I think Rich nailed it on the head here. His comments on the Head end combined with the type/accuracy of the VA in what environment will command the price point. Avigilons Edge analytics like "tripwire" are just like the one you can buy in AXIS's camera for relatively inexpensive. These are horrible to put in certain outdoor environments because they are Pixel based, just like regular "motion detect" in software. Car lights, reflections, Blowing leaves, etc... can set off the tripline. Heck a flash light from off camera can do it.

A big difference from a server based logorithm analytic that sets up zones that you pay more money for- that 500.00 a channel license that doesn't give you the 25-50 false alerts every day. There is seriously a reason you pay more money for these analytics.

Would the AXIS or Avigilon work well indoors or in a fixed lighting scenerario? Yup and may be excellent choice at the cost.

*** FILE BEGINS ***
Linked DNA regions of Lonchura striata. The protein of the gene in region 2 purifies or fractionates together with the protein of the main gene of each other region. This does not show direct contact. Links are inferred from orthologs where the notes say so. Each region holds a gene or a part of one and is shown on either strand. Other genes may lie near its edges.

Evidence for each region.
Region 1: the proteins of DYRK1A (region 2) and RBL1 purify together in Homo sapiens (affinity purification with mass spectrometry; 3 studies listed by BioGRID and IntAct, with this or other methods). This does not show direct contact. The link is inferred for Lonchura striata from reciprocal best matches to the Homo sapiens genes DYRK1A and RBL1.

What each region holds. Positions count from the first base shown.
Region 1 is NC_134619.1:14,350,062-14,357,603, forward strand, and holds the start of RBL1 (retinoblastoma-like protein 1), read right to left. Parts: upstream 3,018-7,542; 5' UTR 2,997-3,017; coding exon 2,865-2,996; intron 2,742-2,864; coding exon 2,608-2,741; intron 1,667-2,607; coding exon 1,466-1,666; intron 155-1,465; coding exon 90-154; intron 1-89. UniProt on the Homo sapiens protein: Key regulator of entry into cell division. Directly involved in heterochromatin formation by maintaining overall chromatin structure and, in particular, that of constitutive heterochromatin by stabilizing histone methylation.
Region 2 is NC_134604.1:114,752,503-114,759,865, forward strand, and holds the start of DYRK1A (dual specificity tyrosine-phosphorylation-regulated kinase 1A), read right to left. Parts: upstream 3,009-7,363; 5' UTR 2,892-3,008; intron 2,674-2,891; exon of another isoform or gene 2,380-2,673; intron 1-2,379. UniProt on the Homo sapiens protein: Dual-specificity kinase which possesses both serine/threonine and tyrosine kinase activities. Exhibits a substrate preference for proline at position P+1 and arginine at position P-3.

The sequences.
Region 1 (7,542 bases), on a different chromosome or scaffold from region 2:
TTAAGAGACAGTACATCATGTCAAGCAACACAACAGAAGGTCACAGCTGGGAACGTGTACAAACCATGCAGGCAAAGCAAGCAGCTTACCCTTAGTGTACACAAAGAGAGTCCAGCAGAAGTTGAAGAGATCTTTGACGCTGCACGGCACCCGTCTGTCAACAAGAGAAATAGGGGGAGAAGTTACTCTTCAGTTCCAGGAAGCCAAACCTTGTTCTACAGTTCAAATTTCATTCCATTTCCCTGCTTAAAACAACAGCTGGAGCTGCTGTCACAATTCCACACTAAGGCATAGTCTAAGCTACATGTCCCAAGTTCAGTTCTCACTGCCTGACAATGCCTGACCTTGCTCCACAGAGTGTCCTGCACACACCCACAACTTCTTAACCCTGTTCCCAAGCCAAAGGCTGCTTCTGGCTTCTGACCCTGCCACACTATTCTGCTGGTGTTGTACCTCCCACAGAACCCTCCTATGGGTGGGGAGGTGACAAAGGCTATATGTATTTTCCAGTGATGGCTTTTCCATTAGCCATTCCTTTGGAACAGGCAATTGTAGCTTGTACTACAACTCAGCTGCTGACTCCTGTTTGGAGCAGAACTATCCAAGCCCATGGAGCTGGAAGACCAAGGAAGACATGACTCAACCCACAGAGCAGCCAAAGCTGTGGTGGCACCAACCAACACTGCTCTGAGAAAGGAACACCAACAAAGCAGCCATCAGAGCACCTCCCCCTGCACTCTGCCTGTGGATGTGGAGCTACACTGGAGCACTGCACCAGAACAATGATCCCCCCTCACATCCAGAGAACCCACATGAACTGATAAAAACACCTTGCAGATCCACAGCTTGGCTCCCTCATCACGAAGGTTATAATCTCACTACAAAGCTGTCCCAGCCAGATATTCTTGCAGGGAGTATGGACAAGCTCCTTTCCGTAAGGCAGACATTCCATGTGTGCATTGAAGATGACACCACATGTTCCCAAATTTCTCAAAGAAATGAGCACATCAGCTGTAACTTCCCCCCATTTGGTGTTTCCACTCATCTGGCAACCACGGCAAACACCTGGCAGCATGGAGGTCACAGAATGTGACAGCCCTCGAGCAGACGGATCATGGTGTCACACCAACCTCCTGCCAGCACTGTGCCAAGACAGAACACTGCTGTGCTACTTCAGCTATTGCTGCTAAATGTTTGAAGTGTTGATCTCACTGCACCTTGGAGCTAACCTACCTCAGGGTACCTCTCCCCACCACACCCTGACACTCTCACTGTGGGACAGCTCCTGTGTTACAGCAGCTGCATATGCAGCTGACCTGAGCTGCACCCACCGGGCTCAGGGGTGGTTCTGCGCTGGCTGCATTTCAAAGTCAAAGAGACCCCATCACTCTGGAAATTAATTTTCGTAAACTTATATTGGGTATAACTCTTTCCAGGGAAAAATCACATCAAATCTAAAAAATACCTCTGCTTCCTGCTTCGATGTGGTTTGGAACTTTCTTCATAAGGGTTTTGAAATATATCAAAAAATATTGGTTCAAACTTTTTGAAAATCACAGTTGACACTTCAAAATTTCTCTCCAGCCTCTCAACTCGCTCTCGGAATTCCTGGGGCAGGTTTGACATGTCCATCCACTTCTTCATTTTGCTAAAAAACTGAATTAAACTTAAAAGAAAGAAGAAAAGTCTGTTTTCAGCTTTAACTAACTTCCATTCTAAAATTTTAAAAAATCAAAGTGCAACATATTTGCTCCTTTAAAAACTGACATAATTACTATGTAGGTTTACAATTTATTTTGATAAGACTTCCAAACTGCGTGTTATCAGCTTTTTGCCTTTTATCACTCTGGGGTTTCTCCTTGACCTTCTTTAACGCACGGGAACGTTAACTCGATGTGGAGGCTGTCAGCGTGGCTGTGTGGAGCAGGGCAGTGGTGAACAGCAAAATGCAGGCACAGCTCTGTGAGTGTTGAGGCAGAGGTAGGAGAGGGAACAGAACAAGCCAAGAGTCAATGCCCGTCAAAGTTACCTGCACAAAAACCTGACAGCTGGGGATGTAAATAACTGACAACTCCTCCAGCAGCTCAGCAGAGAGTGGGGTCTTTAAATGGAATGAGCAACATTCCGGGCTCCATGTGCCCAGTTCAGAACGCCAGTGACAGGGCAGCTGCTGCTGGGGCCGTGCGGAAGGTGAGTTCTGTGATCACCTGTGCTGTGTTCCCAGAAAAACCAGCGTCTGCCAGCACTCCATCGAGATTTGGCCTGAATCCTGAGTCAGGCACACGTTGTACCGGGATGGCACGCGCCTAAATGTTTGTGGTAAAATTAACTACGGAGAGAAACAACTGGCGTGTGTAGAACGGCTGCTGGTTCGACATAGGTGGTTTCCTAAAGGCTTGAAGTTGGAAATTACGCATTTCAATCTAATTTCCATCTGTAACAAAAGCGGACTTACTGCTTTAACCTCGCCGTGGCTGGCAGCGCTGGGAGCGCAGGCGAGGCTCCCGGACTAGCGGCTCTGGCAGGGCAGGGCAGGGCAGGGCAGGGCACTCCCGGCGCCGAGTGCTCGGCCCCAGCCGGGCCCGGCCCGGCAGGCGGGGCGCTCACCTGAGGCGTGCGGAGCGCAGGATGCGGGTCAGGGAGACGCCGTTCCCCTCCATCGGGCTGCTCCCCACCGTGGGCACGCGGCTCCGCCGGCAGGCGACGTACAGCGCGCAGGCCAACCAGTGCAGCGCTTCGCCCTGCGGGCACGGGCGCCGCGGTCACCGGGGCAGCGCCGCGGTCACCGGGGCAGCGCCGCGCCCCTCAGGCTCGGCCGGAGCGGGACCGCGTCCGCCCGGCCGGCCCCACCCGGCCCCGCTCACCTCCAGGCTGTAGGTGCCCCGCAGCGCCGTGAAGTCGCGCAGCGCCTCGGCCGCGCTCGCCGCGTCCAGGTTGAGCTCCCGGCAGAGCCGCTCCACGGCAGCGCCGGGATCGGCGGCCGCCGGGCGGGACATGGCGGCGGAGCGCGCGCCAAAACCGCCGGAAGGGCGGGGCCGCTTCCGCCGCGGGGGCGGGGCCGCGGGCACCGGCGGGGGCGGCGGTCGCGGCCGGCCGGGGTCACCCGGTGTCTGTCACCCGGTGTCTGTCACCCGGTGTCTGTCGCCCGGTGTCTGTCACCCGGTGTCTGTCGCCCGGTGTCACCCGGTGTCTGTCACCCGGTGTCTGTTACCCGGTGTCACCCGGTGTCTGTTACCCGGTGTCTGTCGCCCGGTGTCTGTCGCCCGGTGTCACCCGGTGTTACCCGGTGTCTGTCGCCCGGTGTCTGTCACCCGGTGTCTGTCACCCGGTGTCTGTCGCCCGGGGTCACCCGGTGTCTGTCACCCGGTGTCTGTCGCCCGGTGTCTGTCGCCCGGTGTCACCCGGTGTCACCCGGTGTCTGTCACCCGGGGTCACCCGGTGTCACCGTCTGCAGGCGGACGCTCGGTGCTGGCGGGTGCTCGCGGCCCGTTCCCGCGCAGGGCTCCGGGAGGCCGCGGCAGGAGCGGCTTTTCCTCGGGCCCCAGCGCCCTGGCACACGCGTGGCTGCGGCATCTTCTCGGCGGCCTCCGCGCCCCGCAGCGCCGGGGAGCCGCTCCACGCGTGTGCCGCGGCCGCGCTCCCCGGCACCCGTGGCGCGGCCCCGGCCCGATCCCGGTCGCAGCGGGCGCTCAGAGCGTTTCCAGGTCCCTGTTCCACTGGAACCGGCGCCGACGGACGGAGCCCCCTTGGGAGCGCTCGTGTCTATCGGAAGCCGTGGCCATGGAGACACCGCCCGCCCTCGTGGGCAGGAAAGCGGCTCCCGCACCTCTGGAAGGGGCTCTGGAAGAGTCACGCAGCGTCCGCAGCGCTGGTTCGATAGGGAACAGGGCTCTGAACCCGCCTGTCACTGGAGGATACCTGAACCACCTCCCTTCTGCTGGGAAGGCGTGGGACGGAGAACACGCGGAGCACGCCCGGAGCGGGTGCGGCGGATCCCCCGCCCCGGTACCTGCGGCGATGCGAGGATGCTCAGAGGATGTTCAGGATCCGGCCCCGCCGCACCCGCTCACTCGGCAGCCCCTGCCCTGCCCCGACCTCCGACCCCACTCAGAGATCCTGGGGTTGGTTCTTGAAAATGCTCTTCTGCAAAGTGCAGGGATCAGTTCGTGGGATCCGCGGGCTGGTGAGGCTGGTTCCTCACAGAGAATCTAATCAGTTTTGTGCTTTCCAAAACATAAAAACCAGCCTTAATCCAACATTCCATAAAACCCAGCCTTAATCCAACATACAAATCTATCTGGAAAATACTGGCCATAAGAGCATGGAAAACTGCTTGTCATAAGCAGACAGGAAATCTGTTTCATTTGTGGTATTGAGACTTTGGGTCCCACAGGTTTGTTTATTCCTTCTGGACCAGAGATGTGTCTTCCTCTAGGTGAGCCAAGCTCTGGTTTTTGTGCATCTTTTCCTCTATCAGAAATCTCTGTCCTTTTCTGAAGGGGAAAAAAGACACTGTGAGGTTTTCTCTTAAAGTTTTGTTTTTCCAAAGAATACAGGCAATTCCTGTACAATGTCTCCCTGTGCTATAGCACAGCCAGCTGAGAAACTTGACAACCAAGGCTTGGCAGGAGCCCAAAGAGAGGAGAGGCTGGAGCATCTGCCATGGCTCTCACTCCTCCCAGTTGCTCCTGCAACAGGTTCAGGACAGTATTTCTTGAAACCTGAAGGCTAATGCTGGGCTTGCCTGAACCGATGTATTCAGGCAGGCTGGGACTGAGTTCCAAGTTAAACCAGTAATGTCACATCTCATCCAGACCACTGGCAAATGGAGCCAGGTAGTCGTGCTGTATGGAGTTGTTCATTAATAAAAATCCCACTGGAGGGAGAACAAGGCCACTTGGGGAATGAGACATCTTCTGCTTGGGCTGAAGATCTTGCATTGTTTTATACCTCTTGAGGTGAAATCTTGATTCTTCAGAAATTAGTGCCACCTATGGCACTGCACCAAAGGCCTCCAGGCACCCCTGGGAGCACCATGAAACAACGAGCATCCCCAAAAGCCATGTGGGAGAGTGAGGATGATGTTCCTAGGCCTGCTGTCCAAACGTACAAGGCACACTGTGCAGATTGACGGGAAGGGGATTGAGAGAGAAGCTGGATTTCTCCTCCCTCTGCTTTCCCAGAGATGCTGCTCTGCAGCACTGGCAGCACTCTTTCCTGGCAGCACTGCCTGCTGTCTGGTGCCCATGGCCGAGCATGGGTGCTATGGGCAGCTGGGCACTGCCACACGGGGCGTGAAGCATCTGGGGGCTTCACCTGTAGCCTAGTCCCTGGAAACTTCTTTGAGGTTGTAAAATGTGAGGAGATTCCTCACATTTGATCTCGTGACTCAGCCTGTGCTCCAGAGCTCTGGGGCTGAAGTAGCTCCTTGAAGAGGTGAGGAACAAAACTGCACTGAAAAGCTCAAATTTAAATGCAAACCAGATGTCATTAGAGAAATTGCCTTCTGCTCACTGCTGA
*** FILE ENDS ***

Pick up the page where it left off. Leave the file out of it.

And no- I don't work for a VA company :). I just tried a tripwire installation in edge cameras 2 years ago before I realized it was Pixel based along the inside of a fence line outdoors. Because they are NOT clear in literature or tech specs what the "video analytics" are. Or to be more accurate- aren't. Even in a remote area (really remote), horrible idea. Total failure.

C, I am not sure what you tried 2 years ago but Avigilon's video analytics are from VideoIQ, which have tested well (see Avigilon Analytic Cameras Tested, Testing Avigilon / VideoIQ Rialto, etc.) and are the overall favorite in our 2014 video analytics survey.

Now, perhaps you tested Avigilon's non-VideoIQ motion detection / analytics, which is 'pixel based' and similar to Axis (e.g., VMD Camera Shootout).

Hmm- I was actually doing a pilot back then using both AXIS and Video IQ (pre-Avigilon). Both were causing high quantity of alarms due to lighting issues (car lights coming up highway) Although the AXIS was certainly more than the Video IQ. After involving tech support on both sides was when I was told about the pixel based.

I had to go to a 2 zone server based analytic to eliminate the alarms from both. But I am willing to take another look. In my office first :). That last little fiasco was a month of pain.